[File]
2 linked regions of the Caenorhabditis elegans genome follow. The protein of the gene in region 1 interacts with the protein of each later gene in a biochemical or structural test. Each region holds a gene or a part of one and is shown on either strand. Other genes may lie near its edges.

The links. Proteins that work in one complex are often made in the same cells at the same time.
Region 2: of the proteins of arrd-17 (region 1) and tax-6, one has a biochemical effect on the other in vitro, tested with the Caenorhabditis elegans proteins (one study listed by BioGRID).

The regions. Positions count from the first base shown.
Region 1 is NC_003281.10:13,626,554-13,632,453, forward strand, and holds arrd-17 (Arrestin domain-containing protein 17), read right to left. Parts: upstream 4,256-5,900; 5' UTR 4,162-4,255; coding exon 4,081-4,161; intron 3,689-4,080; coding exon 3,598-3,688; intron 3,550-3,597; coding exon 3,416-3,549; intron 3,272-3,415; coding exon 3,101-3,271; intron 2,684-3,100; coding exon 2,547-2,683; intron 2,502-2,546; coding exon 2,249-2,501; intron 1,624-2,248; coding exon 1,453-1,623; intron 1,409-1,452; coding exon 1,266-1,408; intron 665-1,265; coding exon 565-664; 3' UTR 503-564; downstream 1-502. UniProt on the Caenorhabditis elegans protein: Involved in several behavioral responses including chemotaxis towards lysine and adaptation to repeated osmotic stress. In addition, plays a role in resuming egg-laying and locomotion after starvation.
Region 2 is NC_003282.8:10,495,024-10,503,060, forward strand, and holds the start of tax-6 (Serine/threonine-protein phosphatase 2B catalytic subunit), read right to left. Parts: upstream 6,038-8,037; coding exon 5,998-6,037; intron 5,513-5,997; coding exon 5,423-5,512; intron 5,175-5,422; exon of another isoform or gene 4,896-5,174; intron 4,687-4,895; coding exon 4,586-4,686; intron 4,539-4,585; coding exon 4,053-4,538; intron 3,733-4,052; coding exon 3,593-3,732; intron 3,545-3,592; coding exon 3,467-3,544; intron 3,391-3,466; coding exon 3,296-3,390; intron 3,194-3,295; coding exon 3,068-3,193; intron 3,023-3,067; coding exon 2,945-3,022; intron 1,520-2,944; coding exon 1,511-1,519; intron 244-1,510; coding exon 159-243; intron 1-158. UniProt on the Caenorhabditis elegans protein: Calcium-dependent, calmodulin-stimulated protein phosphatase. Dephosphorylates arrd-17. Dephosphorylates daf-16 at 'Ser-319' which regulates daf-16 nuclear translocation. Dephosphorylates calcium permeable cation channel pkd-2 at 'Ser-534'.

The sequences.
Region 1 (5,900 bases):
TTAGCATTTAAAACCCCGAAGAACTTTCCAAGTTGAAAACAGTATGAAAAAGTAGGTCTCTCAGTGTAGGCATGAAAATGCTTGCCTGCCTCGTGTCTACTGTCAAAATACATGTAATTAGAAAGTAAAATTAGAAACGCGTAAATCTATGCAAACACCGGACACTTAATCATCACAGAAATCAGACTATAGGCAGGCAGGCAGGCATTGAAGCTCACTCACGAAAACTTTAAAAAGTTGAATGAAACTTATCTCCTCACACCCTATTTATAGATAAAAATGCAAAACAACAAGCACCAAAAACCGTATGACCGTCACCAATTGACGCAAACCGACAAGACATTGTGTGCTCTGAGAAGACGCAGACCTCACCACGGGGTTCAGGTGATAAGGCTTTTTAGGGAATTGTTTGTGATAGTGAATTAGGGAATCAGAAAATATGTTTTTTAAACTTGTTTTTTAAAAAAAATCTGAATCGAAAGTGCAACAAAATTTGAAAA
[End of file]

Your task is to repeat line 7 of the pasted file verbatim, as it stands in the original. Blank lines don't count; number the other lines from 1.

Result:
The sequences.